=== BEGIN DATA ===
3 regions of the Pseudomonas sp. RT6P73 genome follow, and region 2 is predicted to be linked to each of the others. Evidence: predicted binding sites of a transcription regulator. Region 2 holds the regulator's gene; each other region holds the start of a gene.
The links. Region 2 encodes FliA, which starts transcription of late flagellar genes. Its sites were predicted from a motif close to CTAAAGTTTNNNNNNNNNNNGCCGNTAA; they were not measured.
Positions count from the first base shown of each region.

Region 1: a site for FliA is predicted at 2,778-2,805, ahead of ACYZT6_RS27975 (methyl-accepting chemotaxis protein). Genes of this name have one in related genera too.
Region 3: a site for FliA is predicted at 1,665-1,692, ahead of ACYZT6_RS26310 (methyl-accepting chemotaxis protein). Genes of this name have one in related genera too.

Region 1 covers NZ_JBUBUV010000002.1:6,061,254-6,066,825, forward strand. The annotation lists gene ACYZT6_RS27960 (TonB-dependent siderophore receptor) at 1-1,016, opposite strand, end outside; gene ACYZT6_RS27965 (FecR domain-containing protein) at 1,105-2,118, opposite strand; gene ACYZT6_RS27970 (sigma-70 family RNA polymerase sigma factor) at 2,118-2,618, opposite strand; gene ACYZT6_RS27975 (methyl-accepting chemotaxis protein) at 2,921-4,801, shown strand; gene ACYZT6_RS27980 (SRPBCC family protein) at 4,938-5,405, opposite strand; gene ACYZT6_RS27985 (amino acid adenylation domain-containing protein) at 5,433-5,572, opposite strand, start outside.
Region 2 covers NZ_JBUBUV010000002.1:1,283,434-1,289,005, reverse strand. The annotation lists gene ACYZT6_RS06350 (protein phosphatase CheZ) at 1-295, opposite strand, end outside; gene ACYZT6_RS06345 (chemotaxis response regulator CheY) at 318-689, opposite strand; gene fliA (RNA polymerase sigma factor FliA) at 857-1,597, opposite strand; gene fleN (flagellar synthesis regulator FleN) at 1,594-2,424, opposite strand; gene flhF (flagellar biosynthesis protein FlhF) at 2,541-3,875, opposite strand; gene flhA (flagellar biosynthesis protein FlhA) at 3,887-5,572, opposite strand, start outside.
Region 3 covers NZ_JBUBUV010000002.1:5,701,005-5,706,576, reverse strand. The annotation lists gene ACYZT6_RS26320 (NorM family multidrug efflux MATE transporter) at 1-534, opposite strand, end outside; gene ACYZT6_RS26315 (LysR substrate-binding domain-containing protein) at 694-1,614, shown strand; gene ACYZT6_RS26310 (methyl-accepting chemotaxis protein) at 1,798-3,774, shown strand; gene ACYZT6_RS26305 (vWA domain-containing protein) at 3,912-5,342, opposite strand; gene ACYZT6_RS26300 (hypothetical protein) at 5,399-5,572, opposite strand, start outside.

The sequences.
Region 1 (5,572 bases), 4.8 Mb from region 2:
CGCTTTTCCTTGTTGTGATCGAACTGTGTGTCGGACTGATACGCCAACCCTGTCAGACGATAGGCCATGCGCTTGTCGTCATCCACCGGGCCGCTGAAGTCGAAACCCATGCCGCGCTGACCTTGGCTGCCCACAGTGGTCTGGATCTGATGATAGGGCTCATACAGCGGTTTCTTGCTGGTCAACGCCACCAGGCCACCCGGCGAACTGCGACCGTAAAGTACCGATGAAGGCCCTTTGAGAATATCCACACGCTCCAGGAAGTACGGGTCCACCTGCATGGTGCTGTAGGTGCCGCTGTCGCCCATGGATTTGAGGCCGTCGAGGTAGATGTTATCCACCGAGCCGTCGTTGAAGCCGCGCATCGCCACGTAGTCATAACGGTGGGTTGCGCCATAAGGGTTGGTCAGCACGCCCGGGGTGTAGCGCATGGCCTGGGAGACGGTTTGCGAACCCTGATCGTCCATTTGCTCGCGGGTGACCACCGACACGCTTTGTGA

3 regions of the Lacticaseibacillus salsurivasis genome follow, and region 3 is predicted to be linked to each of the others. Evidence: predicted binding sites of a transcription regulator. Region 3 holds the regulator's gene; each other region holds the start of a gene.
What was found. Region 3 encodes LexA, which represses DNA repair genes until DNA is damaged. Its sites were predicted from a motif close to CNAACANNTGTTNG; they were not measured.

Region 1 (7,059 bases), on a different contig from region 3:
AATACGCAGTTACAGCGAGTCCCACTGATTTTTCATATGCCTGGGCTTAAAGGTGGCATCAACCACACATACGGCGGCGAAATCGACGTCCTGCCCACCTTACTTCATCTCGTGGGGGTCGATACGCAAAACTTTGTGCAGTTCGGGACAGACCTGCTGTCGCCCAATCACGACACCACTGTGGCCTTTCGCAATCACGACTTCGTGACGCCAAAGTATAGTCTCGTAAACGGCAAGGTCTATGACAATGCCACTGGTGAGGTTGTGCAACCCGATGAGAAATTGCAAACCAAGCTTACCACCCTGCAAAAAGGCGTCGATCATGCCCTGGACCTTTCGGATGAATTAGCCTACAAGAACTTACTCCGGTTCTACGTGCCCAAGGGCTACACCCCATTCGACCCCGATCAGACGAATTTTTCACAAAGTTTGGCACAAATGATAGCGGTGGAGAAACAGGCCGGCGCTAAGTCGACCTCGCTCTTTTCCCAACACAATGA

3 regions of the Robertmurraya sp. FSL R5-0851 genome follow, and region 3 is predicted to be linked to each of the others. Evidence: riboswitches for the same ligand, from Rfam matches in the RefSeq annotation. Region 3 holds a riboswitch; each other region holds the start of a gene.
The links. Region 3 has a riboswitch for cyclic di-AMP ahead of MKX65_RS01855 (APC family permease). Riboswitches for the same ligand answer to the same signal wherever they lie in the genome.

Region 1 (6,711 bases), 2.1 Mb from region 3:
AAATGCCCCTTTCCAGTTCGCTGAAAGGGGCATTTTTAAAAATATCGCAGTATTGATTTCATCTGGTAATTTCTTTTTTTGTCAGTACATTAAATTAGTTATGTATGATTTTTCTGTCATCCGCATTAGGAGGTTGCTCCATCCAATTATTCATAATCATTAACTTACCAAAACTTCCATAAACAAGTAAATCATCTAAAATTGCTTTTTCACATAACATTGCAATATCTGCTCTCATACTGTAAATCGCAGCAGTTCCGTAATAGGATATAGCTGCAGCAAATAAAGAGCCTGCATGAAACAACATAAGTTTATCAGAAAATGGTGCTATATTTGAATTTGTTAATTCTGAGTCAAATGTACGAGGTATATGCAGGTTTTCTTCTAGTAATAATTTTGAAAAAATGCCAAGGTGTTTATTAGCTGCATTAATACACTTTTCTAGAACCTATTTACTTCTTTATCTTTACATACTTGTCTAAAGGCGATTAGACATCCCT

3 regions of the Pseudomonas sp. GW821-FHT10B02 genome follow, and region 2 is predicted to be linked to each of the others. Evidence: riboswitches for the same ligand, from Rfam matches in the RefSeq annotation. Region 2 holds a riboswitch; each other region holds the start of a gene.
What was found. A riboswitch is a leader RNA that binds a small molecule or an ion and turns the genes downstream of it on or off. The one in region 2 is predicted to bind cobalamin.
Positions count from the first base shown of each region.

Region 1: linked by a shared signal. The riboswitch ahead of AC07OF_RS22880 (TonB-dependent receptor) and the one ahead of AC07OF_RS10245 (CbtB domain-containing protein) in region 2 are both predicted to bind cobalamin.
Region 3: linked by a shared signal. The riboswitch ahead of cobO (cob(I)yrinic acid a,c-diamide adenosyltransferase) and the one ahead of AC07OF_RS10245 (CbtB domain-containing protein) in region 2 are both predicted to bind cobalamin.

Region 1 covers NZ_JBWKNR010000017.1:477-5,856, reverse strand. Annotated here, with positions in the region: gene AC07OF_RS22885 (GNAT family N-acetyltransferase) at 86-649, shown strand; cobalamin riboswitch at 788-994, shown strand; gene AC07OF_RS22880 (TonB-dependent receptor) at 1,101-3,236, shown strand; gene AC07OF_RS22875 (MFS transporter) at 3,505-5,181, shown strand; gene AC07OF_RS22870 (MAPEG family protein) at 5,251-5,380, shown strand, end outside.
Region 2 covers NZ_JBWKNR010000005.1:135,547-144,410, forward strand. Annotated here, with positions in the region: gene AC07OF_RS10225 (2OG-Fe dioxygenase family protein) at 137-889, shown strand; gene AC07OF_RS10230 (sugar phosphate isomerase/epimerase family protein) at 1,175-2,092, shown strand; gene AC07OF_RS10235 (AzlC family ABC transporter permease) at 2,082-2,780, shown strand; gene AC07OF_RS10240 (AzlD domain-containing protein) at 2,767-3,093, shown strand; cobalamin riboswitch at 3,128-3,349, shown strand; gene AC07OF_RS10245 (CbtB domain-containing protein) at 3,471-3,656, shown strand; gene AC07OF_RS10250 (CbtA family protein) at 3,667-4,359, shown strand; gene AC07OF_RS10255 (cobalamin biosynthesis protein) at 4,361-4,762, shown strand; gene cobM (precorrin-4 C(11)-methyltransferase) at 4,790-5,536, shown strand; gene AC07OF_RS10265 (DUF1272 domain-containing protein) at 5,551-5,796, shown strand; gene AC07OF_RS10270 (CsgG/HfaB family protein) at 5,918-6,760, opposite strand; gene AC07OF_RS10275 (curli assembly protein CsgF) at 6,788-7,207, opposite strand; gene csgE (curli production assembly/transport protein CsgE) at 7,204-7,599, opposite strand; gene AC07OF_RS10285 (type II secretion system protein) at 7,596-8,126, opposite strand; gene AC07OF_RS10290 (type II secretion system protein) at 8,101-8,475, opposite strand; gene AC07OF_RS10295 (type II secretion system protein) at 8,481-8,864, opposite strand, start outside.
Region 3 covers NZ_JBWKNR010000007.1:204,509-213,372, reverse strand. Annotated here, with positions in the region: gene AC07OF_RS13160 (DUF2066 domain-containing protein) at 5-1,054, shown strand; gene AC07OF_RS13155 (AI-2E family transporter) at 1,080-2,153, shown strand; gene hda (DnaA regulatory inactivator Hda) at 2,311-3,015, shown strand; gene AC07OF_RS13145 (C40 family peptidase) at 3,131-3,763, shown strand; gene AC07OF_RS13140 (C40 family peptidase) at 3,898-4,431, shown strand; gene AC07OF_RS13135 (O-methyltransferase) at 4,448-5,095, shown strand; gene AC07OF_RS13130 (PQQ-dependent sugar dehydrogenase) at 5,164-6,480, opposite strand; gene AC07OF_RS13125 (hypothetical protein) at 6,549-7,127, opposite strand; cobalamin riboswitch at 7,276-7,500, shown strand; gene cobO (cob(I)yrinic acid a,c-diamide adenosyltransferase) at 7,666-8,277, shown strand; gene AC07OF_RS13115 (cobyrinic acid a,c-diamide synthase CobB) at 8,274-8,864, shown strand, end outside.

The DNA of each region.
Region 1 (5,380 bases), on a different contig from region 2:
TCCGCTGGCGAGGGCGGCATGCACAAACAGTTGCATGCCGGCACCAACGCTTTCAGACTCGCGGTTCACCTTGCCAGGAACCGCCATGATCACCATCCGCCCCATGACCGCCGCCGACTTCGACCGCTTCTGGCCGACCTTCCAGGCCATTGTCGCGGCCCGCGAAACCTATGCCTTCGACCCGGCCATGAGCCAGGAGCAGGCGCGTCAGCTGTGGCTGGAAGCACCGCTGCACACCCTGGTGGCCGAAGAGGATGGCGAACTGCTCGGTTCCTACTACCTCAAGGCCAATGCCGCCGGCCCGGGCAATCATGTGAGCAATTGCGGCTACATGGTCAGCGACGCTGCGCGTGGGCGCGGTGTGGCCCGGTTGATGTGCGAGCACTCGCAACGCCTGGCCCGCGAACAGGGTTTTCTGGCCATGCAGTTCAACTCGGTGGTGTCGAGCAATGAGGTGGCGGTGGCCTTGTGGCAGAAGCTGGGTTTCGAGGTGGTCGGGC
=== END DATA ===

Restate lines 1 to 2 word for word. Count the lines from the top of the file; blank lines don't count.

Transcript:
3 regions of the Pseudomonas sp. RT6P73 genome follow, and region 2 is predicted to be linked to each of the others. Evidence: predicted binding sites of a transcription regulator. Region 2 holds the regulator's gene; each other region holds the start of a gene.
The links. Region 2 encodes FliA, which starts transcription of late flagellar genes. Its sites were predicted from a motif close to CTAAAGTTTNNNNNNNNNNNGCCGNTAA; they were not measured.